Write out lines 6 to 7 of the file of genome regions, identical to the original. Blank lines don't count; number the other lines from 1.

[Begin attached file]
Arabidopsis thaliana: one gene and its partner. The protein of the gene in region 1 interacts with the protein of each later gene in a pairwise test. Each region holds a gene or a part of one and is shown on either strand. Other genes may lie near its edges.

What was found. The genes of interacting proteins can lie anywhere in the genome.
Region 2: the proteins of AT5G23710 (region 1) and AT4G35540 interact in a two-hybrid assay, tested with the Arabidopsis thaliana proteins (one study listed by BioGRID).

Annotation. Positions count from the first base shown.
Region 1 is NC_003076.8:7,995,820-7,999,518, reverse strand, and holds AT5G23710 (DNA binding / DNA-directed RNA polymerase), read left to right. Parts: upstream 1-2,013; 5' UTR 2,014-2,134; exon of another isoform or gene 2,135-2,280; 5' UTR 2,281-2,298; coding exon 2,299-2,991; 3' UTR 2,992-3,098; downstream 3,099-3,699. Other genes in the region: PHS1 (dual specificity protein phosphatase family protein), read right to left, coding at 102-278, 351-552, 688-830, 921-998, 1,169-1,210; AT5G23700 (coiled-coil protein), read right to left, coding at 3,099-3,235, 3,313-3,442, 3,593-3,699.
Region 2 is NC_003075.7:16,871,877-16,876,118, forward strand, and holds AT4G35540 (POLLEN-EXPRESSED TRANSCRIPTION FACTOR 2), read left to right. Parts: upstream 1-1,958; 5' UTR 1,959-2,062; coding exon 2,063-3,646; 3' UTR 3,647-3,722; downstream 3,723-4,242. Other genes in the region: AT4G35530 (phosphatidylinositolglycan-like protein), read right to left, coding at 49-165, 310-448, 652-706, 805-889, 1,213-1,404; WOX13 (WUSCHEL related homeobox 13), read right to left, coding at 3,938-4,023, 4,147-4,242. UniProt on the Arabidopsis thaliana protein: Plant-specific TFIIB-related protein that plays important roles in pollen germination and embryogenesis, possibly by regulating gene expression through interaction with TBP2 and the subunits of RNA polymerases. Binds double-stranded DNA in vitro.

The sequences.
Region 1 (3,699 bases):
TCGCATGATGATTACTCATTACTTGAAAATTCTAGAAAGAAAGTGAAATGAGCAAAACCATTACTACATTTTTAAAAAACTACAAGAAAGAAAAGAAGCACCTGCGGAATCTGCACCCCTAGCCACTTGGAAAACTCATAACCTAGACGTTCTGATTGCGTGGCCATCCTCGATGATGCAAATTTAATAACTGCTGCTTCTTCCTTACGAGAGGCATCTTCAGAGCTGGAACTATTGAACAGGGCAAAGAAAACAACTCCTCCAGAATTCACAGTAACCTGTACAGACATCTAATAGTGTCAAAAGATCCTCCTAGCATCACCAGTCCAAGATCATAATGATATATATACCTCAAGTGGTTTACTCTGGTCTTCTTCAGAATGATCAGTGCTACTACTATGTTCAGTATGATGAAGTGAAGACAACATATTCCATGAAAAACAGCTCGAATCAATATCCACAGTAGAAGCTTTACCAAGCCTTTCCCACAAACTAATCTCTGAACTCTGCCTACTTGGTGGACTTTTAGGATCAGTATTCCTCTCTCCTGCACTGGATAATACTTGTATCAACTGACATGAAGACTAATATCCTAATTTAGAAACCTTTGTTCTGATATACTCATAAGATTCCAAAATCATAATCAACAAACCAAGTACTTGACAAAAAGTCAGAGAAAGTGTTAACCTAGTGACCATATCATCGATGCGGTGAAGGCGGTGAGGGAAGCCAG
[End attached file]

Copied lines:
Region 2 is NC_003075.7:16,871,877-16,876,118, forward strand, and holds AT4G35540 (POLLEN-EXPRESSED TRANSCRIPTION FACTOR 2), read left to right. Parts: upstream 1-1,958; 5' UTR 1,959-2,062; coding exon 2,063-3,646; 3' UTR 3,647-3,722; downstream 3,723-4,242. Other genes in the region: AT4G35530 (phosphatidylinositolglycan-like protein), read right to left, coding at 49-165, 310-448, 652-706, 805-889, 1,213-1,404; WOX13 (WUSCHEL related homeobox 13), read right to left, coding at 3,938-4,023, 4,147-4,242. UniProt on the Arabidopsis thaliana protein: Plant-specific TFIIB-related protein that plays important roles in pollen germination and embryogenesis, possibly by regulating gene expression through interaction with TBP2 and the subunits of RNA polymerases. Binds double-stranded DNA in vitro.

The sequences.